Eight Common Automotive DIY Mistakes (and How to Avoid Them)

by Rich Ellis
Whether it’s jump starting your car battery or topping up your engine oil, most of us are comfortable dabbling in some casual automotive DIY. Doing so can save you money and, hey, maybe even impress your neighbor, but reaching for the wrench can also result in some misadventures here and there.  
 
We’ve all heard about the importance of “learning from our mistakes.” But in the interest of saving you time, money, and frustration, let’s skip that painful lesson altogether and instead learn how to avoid common mistakes that DIY’ers sometimes make when working on their vehicles. DIY pitfalls you should steer clear of include:
 

Assuming you can’t do it.

A common roadblock new DIY'ers face is thinking they can’t perform any preventive maintenance or minor repairs. One look under the hood of a newer vehicle is all it takes to realize this isn’t the 1978 Mercury Zephyr you drove in high school. But look a little closer and you’ll see that things really haven’t changed that much. There are still plastic containers with fluid levels clearly marked, dipsticks for oil and transmission fluid, rubber belts and hoses, and a battery. 
 
When it comes to preventive maintenance, many of the basics haven’t changed, so don’t be afraid you’re going to break something simply because it looks a little different under here. In fact, one of the worst things you can do is ignore the warning signs. 
 

Not knowing your limitations.

Overestimating your ability to complete a project is just as dangerous as having too little confidence in your abilities. Just because you’re an avid NASCAR fan doesn’t mean you can go out to the driveway and change four tires in 12.6 seconds or swap out a transmission. When it comes to vehicle maintenance and repairs, baby steps are best. Don’t try and change your brake pads and rotors if you’ve never even jacked up the car or removed a wheel. Build up your confidence, and experience, by successfully tackling easier, beginner projects first. You’ll save yourself a lot of time, money, and potential injury.

Postponing preventive maintenance.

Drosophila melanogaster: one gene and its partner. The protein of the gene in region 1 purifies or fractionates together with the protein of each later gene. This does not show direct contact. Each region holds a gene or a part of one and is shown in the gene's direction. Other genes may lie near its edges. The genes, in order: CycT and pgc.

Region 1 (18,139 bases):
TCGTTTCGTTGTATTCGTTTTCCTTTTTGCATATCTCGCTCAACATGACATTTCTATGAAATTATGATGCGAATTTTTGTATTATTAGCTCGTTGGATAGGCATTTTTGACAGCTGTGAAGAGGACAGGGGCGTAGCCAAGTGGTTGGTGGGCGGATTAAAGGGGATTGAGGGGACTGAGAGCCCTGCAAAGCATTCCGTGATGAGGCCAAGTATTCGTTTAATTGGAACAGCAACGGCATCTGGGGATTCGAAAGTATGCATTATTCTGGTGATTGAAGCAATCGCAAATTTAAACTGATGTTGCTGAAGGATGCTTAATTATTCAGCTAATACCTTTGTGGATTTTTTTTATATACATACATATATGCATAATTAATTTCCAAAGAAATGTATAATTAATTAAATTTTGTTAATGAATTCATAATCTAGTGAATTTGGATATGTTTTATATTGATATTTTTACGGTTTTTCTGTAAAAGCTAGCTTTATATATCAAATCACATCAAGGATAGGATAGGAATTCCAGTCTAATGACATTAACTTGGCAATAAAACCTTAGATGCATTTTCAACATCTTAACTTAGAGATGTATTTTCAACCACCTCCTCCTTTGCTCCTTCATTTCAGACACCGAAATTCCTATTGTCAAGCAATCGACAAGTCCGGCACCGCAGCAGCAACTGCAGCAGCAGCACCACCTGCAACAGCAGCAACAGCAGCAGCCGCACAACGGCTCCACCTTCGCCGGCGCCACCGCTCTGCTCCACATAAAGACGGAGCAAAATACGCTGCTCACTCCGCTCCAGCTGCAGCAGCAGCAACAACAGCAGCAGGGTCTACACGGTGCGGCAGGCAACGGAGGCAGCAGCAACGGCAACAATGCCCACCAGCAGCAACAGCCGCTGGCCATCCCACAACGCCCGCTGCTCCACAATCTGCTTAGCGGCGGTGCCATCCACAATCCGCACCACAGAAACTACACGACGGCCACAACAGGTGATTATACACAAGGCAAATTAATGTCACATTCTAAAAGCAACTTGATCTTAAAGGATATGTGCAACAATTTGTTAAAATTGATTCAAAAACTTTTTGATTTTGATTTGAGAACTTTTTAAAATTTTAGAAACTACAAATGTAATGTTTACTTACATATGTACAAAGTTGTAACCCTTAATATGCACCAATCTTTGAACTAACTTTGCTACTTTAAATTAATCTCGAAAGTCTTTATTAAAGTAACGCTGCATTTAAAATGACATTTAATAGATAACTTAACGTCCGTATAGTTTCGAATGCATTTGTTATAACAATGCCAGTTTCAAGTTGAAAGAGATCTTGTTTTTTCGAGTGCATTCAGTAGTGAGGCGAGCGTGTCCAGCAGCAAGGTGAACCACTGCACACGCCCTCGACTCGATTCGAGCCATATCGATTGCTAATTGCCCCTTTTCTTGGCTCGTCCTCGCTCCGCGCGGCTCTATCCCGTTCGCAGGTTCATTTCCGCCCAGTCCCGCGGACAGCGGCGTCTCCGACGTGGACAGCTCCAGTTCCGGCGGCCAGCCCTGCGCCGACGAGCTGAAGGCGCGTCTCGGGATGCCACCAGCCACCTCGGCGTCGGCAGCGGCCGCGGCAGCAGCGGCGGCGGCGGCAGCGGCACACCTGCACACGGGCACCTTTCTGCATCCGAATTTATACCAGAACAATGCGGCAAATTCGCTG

Ignore the problem and it’ll go away. That has never been good advice, particularly when it comes to vehicle maintenance. Those flashing lights on your dash are there for a reason – to alert you to the need for impending or immediate attention to a vehicle system. Ignoring vehicle maintenance indicators, as well as new sounds, vibrations or smells coming from your vehicle, spells trouble, and money, down the road. Take care of your vehicle by performing maintenance based on your vehicle manufacturer’s recommended intervals, and your vehicle will take care of you. 

Ignoring available resources.

You may not be a physician but you still know what’s good for your body, right? The same goes for your vehicle. There’s a world of free, expert advice hiding in your glove compartment and online, which means you don’t have to be a professional mechanic to dig into some basic maintenance. 
 
Check your vehicle owner’s manual to view the maintenance schedule detailing how often vehicle systems and components should be serviced. Online, countless free resources, many of them video-based, show you step by step how to approach some of those maintenance items. Just make sure to reference tip #2 before delving into anything complicated.
 

Using an improper jack point.

Today’s vehicles have designated points where the jack can be placed without causing damage to the vehicle body. These jacking points aren’t all that noticeable at first glance, but they’re easily identified after consulting the owner’s manual and looking in the indicated spots. Using them plays a large role in ensuring a stable and damage-free vehicle lift.
 

Not labeling parts.

Taking it apart was easy. Putting it back together is another story. You have no idea which part goes where, or even if you have all the parts. Draw diagrams, take photos, and use tape to label parts every step of the way to help make the installation process considerably smoother. 

Choosing the wrong fluids, or none at all.

The quart of 30W oil sitting on the shelf is fine for your lawnmower in July but you need to be choosier with the fluids for your vehicle. Which color coolant do you need? What weight oil is best for your engine? Should it be fully synthetic? What about transmission fluid? The answers are important, and can be found in your owner’s manual or by consulting your mechanic.
 
Top tip: When it’s time for a fluid change, try to complete the job uninterrupted. Countless horror stories exist about DIY’ers draining their oil, walking away, and returning later to drive away without adding fluid.
 

Improper tool selection.

The right tool makes the job easier – it’s a popular saying because it’s true. But tool selection is actually a three-part equation that you need to work through before you go under the hood. First, determine what tools you’ll need to complete the job. Second, if you don’t have the tools, evaluate whether it makes sense economically for you to buy tools and complete the job or if you’re better off letting a professional do the work. Third, if you get the tools, decide if you know how to use them or if you’re comfortable learning.

 
There are plenty of roadblocks – some real, some imagined – that can prevent a DIY'er from successfully completing a vehicle repair or maintenance project. Perhaps the most important ingredient for success, however, is knowing when you’re comfortable tackling a project in your own garage or better off letting a professional handle the job, and most importantly, listening to whichever decision that inner voice of reason lands on.
 

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